Example 4-6 Disabling Automatic Restart for an Oracle ASM Disk Group

This example disables automatic restart for the Oracle ASM disk group named recovery.

srvctl disable diskgroup -g recovery

Example 4-7 Enabling Automatic Restart for an Oracle ASM Disk Group

This example reenables automatic restart for the disk group recovery.

srvctl enable diskgroup -g recovery

Viewing Component Status

You can use SRVCTL to view the running status (running or not running) for any component managed by Oracle Restart. For some components, additional information is also displayed.

To view component status:

  1. Prepare to run SRVCTL as described in "Preparing to Run SRVCTL".

  2. Enter the following command:

    srvctl status object [options]
    

    where object is one of the components listed in Table 4-8. See the SRVCTL status command for available options for each component.

Example 4-8 Viewing Status of a Database

This example displays the status of the database with a DB_UNIQUE_NAME of dbcrm.

srvctl status database -d dbcrm

Database is running.

Viewing the Oracle Restart Configuration for a Component

You can use SRVCTL to view the Oracle Restart configuration for any component. Oracle Restart maintains different configuration information for each component type. In one form of the SRVCTL command, you can obtain a list of components managed by Oracle Restart.

To view component configuration:

  1. Prepare to run SRVCTL as described in "Preparing to Run SRVCTL".

  2. Enter the following command:

    srvctl config object options
    

    where object is one of the components listed in Table 4-8. See the SRVCTL config command for available options for each component.

Example 4-9 Viewing a List of All Databases Managed by Oracle Restart

srvctl config database

dbcrm
orcl

Example 4-10 Viewing the Configuration of a Particular Database

This example displays the configuration of the database with a DB_UNIQUE_NAME of orcl.

srvctl config database -d orcl

Database unique name: orcl
Database name: orcl
Oracle home: /u01/app/oracle/product/11.2.0/dbhome_1
Oracle user: oracle
Spfile: +DATA/orcl/spfileorcl.ora
Domain: us.example.com
Start options: open
Stop options: immediate
Database role:
Management policy: automatic
Disk Groups: DATA
Services: mfg,sales

Modifying the Oracle Restart Configuration for a Component

You can use SRVCTL to modify the Oracle Restart configuration of a component. For example, you can modify the port number that a listener listens on when Oracle Restart starts it, or the server parameter file (SPFILE) that Oracle Restart points to when it starts a database.

To modify the Oracle Restart configuration for a component:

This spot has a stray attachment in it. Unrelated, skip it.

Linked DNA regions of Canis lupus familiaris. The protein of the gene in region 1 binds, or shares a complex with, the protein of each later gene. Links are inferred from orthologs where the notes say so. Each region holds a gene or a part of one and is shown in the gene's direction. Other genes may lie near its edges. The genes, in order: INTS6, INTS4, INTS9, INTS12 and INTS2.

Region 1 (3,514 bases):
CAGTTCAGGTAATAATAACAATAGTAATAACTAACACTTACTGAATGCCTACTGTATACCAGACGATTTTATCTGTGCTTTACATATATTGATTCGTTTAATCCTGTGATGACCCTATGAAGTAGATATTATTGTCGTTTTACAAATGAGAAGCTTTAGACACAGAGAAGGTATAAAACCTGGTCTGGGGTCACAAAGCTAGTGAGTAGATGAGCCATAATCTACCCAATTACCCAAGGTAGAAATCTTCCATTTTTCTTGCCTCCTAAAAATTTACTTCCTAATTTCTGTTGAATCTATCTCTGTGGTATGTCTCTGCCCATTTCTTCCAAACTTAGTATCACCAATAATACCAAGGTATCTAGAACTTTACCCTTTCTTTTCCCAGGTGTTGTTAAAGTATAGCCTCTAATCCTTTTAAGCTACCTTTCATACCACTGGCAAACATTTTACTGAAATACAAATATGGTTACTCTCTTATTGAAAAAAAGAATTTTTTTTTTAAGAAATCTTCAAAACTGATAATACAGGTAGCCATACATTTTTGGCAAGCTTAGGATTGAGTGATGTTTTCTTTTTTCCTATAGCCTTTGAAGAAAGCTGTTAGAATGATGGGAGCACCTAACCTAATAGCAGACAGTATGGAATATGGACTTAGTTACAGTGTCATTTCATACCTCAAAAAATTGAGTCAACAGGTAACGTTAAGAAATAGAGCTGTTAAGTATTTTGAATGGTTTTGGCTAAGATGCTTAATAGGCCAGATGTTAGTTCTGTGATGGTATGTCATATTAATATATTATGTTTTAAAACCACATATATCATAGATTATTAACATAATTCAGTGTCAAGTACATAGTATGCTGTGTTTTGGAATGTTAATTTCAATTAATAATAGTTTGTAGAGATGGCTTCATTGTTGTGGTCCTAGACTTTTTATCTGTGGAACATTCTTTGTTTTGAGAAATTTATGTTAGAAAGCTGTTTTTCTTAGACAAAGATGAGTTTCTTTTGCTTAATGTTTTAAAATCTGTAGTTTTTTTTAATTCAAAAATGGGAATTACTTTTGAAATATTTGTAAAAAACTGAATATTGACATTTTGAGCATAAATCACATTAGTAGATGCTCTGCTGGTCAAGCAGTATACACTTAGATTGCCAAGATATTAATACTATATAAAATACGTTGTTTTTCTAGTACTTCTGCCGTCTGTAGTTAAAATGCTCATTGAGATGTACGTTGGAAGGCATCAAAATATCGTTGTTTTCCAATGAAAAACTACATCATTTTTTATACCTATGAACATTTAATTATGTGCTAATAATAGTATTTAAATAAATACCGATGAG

1. Prepare to run SRVCTL as described in "Preparing to Run SRVCTL".

  2. Enter the following command:

    srvctl modify object options
    

    where object is one of the components listed in Table 4-8. See the SRVCTL modify command for available options for each component.

Example 4-11 Modifying the Oracle Restart Configuration for a Database

For the database with a DB_UNIQUE_NAME of dbcrm, the following command changes the management policy to MANUAL and the start option to NOMOUNT.

srvctl modify database -d dbcrm -y MANUAL -s NOMOUNT

With a MANUAL management policy, the database is never automatically started when the database host computer is restarted. However, Oracle Restart continues to monitor the database and restarts it if a failure occurs.

Managing Environment Variables in the Oracle Restart Configuration

The Oracle Restart configuration can store name/value pairs for environment variables. If you typically set environment variables (other than ORACLE_HOME and ORACLE_SID) prior to starting your Oracle database, you can set these environment variable values in the Oracle Restart configuration. You can store any number environment variables in the individual configurations of the following components:

  • Database instance

  • Listener

  • Oracle ASM instance

When Oracle Restart starts one of these components, it first sets environment variables for that component to the values stored in the component configuration. Although you can set environment variables that are used by Oracle components in this manner, this capability is primarily intended for operating system environment variables.

The following sections provide instructions for setting, unsetting, and viewing environment variables:

Note:

Do not use this facility to set standard environment variables like ORACLE_HOME and ORACLE_SID; these are set automatically by Oracle Restart.

Setting and Unsetting Environment Variables

You use SRVCTL to set and unset environment variable values in the Oracle Restart configuration for a component.

To set or unset environment variables in the configuration:

  1. Prepare to run SRVCTL as described in "Preparing to Run SRVCTL".

  2. Do one of the following:

    • To set an environment variable in the configuration, enter the following command:

      srvctl setenv {asm|database|listener} options
      
    • To remove an environment variable from the configuration, enter the following command:

      srvctl unsetenv {asm|database|listener} options